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Monday, June 27, 2011

Three poems

Study for Salome Dancing Before Herod
by Eric Pankey

In the movement toward disappearance,
She is pulled by an undertow of ecstasy.
She wakes in a room where she never fell asleep.
A thousand starlings leaf-out a bare tree.
She wakes in a dusky, tenebrous zone.
Evening on the ridges and in the mountains,
But light still spills on the valley floor.
What transport brought her here?
The shape of gravity embodies a pear on the table.
Here time is the only sovereign.
She is like an arrow slipped from its quiver.

by Angie Estes

Each October the house beyond
the woods appears, then goes away

in May. The maple opens
to let the blue jay in, then

closes, while all
the trees keep pointing

in the same direction.
Every house is

a missionary
, claimed Frank Lloyd Wright,
but what is it they want

us to believe? Beside the house,
a road, and onto the road raccoon,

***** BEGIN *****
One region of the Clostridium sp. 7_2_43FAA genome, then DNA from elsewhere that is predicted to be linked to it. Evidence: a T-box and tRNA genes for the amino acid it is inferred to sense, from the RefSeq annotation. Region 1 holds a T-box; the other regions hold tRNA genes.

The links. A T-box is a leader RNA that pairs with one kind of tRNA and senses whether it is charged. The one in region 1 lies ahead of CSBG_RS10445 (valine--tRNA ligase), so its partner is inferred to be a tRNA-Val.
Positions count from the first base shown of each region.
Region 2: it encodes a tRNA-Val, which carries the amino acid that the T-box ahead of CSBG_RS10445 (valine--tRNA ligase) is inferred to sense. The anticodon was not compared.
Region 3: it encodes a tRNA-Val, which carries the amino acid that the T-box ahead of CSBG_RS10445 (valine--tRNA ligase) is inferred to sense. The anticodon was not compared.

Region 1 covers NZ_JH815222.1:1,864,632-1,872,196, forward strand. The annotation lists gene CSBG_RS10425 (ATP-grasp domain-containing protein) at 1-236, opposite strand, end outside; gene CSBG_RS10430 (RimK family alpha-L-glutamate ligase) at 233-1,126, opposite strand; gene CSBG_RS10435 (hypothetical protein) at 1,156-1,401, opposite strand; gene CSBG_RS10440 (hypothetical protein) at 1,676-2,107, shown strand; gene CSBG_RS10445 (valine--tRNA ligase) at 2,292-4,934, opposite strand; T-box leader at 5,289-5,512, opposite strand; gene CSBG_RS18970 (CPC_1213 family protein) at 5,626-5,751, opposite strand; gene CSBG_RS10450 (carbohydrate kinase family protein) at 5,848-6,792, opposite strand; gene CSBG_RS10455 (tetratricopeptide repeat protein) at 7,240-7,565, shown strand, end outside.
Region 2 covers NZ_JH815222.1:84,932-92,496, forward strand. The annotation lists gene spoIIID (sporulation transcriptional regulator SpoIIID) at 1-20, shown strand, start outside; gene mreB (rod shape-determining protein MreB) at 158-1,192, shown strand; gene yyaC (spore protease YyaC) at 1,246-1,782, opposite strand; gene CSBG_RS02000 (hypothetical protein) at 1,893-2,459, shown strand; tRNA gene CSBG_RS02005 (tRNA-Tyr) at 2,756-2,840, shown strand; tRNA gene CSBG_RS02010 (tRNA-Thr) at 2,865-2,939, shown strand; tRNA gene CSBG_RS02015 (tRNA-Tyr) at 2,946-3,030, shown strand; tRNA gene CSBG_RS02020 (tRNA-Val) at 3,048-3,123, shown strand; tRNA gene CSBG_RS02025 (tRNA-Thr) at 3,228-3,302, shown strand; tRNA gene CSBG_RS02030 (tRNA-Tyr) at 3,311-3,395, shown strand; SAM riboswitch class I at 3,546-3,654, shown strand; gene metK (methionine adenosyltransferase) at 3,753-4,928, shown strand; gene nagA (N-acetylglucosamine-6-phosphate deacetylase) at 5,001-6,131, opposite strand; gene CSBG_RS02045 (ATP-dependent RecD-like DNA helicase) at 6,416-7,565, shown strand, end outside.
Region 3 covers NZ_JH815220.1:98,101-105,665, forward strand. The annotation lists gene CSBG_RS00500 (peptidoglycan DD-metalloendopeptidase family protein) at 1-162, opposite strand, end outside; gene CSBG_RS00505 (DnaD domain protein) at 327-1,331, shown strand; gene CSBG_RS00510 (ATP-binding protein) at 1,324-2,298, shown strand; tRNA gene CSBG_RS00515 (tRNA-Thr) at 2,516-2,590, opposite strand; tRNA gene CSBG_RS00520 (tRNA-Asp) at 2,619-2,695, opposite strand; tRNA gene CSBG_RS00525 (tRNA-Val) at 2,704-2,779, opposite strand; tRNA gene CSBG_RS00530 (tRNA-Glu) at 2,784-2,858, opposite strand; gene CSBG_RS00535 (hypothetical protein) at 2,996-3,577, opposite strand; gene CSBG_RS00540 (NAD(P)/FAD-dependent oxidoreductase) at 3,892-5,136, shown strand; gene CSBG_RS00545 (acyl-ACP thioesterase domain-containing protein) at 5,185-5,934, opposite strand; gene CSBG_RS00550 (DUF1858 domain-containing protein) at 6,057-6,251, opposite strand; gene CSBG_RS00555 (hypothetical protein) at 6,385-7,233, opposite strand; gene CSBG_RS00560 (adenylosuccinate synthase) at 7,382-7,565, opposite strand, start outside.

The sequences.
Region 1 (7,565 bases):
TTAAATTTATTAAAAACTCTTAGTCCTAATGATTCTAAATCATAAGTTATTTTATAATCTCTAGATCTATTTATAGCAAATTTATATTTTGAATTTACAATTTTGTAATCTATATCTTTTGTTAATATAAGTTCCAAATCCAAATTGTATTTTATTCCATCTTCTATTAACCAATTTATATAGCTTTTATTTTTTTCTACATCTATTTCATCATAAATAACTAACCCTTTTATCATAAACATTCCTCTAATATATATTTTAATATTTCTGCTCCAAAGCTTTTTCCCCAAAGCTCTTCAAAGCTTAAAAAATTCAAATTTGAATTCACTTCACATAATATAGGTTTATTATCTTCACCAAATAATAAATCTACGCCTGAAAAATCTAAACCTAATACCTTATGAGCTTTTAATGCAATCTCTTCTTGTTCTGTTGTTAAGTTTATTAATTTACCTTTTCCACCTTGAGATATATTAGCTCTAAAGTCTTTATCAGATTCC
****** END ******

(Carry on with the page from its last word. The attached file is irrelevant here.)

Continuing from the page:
possum, ground hog, deer occasionally
stray: how the hind leg rises

at death, saluting
the sky, just as at the end

of Stravinsky's Rite of
, a girl steps onto

the stage and dances herself
to death. The ground keeps opening

but will not speak. To attract
birds, you must make sounds

like a bird dying. Begin
with alarm—psssshhtt—then

move on to the high-pitched
noises small birds make

when seized by a predator: loudly
kiss the back of your hand

or thumb. The origin of music was
grief: a dirge sung annually

in memory of Linos, ai Linon, alas for
Linos from the Phoenician ai lanu, alas

for us
, a harvest
song, lament for the death

of the year. In October, as in Wagner,
you can have the gold

but only by renouncing
love, the past can sometimes be

forgotten, and heaven go up
in flames. Wagner always loved to be

where he died, in Venice,
because he could hear music

only in the city's silence.

from Epitaphs
by Abraham Sutzkever
Translated By Jacqueline Osherow
Read the translator's notes

Written on a slat of a railway car:

If some time someone should find pearls
threaded on a blood-red string of silk
which, near the throat, runs all the thinner
like life’s own path until it’s gone
somewhere in a fog and can’t be seen—

If someone should find these pearls
let him know how—cool, aloof—they lit up
the eighteen-year-old, impatient heart
of the Paris dancing girl, Marie.

Now, dragged through unknown Poland—
I’m throwing my pearls through the grate.

If they’re found by a young man—
let these pearls adorn his girlfriend.
If they’re found by a girl—
let her wear them; they belong to her.
And if they’re found by an old man—
let him, for these pearls, recite a prayer.


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